So this means there are some difficult moral choices here. On the one side, if Palestinians refused all foreign aid and boycotted most things Israeli, it would cause a humanitarian crisis, forcing Israel to face its responsibilities and pay the price of the occupation. It would oblige the international community to come to its senses and force Israel to wake up and pull back, to give the Palestinians a chance. But this could take many years, unresponsive and determined as Israel is.

On the other side, if such a thing happened, Palestinians would suffer immensely – and life is hard enough. Hope Flowers School would close – a loss not just to Palestinians but to the wider world because it’s a world-leading educational and community project with a lot to teach the world).

So what do we do? Several things.

The snow came to visit -
these are my neighbours' houses
First, whatever we do, it must be done intelligently, without the usual sweeping acts of judgement, boycott and sanction which can hurt ordinary people so hard. This is happening right now in places like Iran, all because of international hypocrisies about nuclear bombs. The way to solve the Iran question is simply to put everyone’s nukes on the table, and to negotiate them all away, with no exceptions.

Second, it must be done with moral sensitivity and carefully-targeted actions, on a knowledgeable case-by-case basis. But even this has complications: if I stop using the new cross-Jerusalem tramway, as some people advocate, it makes getting around much more difficult, which can hamper my input into projects benefiting Palestinians.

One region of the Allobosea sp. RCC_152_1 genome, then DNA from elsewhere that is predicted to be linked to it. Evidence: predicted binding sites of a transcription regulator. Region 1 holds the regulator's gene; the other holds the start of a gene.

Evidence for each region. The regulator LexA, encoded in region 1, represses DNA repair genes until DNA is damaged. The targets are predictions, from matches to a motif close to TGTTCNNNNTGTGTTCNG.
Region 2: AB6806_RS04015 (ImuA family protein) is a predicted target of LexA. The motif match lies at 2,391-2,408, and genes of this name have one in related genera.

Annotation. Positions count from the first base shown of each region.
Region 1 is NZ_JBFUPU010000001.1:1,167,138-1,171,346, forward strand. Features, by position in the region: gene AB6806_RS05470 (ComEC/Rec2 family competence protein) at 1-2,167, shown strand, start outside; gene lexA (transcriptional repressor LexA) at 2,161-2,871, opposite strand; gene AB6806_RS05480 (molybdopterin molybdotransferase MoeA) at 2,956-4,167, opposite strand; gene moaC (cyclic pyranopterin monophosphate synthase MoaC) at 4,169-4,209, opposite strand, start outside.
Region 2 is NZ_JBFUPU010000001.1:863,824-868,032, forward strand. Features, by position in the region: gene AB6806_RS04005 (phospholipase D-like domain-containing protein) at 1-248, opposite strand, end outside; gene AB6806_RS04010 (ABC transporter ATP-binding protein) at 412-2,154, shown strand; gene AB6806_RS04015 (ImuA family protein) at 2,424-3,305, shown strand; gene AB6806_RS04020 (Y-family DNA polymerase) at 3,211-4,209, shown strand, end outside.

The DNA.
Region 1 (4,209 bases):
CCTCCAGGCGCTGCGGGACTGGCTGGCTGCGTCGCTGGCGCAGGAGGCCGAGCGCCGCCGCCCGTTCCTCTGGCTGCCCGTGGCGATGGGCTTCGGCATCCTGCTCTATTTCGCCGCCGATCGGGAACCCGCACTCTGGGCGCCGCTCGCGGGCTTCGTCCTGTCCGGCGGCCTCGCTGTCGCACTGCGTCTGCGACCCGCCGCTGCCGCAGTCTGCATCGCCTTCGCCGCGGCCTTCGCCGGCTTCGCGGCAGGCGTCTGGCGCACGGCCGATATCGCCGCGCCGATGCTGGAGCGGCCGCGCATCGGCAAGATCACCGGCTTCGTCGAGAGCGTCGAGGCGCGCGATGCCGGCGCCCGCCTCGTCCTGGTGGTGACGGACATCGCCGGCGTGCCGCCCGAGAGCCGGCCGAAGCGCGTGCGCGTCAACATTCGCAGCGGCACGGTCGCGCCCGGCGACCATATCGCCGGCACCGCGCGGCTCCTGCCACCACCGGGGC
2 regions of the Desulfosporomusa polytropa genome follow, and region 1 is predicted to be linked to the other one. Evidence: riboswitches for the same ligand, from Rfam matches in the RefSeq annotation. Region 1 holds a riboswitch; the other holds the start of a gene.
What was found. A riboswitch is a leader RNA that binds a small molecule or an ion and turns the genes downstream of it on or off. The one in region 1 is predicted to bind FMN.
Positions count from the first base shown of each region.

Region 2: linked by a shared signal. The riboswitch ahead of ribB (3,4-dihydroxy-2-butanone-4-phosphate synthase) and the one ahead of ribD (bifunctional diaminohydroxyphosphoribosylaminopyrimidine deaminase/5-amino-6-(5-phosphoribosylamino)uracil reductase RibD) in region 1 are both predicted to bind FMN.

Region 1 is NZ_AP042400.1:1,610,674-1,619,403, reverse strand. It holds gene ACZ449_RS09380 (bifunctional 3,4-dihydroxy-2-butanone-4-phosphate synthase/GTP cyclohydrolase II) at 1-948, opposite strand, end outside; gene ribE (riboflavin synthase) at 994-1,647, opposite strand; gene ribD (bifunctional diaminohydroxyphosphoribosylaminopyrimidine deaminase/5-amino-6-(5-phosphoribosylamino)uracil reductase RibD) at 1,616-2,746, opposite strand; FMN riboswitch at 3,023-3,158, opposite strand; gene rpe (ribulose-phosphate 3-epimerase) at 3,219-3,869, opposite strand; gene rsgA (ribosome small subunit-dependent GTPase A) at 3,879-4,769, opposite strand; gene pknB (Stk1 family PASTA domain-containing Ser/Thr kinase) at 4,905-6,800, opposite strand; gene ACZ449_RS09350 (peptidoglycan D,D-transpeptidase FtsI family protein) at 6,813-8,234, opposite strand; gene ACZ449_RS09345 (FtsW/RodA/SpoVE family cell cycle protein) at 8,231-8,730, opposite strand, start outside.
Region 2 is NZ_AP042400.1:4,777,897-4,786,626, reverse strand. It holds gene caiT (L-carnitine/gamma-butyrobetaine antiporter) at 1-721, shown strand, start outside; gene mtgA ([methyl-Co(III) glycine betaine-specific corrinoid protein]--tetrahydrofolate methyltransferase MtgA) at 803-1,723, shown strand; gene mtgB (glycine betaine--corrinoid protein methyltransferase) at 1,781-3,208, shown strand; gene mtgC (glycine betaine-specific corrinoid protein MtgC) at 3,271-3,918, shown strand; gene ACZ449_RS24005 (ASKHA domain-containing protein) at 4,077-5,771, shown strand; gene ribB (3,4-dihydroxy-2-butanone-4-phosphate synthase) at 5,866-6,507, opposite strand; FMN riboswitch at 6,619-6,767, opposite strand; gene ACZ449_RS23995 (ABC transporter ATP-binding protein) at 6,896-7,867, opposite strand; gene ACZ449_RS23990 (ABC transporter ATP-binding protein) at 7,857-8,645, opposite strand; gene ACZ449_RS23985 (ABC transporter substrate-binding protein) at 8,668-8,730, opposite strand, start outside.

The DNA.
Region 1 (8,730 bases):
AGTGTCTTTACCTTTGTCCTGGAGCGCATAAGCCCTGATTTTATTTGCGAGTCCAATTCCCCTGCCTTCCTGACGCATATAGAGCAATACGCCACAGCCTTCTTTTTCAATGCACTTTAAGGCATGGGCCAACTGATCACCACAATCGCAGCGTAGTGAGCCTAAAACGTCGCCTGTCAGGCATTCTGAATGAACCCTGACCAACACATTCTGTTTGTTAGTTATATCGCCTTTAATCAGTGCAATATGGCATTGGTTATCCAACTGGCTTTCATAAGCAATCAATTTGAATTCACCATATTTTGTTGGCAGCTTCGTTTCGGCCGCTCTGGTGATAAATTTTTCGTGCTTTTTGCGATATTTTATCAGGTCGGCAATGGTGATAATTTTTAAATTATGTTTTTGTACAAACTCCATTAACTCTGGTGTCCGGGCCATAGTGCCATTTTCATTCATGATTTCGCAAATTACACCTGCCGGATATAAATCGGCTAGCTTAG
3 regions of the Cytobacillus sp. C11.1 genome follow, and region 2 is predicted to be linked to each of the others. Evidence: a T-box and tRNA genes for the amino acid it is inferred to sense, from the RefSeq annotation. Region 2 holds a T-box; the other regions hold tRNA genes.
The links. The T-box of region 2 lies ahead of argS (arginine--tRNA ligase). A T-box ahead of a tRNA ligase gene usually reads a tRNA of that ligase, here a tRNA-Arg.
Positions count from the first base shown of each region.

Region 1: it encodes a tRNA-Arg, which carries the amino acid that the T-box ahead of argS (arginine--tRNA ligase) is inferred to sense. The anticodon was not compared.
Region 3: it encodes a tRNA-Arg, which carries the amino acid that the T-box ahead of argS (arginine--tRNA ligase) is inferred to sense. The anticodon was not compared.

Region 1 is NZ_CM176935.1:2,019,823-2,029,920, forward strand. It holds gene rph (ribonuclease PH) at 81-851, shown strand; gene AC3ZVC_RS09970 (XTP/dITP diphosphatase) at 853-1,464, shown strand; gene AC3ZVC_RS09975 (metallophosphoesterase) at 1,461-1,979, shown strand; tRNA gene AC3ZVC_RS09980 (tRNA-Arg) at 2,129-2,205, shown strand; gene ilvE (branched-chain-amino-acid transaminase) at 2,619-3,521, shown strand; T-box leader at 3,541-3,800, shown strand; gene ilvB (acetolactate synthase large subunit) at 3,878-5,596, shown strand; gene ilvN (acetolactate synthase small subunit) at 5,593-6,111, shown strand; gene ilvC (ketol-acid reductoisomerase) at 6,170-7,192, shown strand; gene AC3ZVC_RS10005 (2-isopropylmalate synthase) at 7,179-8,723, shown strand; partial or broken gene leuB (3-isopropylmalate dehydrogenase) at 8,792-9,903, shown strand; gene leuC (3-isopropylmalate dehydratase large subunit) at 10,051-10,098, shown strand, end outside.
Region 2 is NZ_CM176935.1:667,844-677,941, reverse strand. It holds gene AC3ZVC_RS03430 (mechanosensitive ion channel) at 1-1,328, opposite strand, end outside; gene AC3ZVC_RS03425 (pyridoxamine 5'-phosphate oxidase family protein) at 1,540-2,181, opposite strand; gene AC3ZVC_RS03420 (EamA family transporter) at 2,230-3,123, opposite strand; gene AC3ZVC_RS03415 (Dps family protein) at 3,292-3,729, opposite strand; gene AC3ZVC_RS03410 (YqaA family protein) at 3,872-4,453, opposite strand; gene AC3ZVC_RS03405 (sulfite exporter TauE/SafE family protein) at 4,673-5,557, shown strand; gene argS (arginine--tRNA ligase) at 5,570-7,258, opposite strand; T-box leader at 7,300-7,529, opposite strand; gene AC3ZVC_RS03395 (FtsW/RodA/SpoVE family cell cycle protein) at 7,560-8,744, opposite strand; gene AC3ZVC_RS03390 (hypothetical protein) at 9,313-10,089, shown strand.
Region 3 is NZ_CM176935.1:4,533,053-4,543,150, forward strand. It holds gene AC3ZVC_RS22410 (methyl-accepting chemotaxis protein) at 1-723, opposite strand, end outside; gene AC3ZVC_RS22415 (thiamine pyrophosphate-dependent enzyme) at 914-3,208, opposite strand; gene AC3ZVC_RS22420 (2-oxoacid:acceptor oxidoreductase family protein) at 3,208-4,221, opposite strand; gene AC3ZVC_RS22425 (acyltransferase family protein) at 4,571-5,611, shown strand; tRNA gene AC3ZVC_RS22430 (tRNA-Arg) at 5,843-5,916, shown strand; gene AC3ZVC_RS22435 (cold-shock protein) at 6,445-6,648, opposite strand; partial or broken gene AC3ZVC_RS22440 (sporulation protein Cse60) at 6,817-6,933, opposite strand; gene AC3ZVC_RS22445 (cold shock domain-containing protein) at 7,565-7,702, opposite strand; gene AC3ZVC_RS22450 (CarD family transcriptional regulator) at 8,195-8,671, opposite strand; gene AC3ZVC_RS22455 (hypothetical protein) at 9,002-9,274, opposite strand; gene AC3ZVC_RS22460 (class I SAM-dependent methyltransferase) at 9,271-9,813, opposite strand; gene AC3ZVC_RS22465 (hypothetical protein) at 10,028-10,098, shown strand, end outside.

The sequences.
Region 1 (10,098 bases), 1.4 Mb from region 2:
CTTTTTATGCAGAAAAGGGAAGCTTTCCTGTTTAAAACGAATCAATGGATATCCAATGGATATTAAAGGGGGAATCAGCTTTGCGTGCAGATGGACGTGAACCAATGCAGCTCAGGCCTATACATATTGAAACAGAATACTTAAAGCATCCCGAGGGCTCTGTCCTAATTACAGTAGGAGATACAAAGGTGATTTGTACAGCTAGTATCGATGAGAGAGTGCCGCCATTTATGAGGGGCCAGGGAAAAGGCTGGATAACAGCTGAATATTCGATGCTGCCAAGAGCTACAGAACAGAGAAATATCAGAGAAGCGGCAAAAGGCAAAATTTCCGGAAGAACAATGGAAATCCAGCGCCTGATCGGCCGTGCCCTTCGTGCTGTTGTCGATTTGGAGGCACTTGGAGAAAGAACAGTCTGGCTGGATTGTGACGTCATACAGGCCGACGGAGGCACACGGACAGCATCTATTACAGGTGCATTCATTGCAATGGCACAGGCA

And everyone came out to play!
Yes, Palestinians do have fun.
Third, the real issue is political, connected our own failure to put pressure on our governments to force Israel’s hand and stop the supply of arms and subsidies to Israel. If we pressured our governments more strongly, boycotts, divestments and sanctions would be unnecessary since Israel would quickly lose its disproportionate power and realise the occupation is unsustainable. Yes, the settlements, separation wall, military apparatus and other things (such as the water-pumping station mentioned two blogs down) would be impossible without foreign money and complicity.

Fourth, it all comes down to oil and the Suez Canal, the main sea-route from Asia to Europe. Aside from all the hoohah about Zionism both Jewish and Christian, which is really a minor minority issue blown up large, the reason the West wants Israel here is to keep control over the Middle East. The oil and the Suez Canal aren’t in Israel, but Israel’s bellicose presence and power restrains the Arabs. So this question boils down to our addiction to Western-style consumer capitalism and the crimes it sanctions. This is our own hypocrisy and ultimately our own self-undoing – Western supremacy is now dwindling and the chickens are coming home to roost. We are willing to permit crimes against humanity and injustice as long as the oil and the goods keep coming. This must change.

From Rev Stephen Sizer's blog
Fifth, we must support Palestine in its quest for justice – not only for the sake of Palestinians but also for the sake of world justice. This was exposed by the recent firing from the Lib Dem party in UK of Baroness Jenny Tonge, who had the courage of her convictions to say the following: “Israel is not going to be there forever in its present form. One day, the United States of America will get sick of giving £70bn a year to Israel to support what I call America's aircraft carrier in the Middle East – that is Israel. One day, the American people are going to say to the Israel lobby in the USA: enough is enough. Israel will lose support and then they will reap what they have sown”.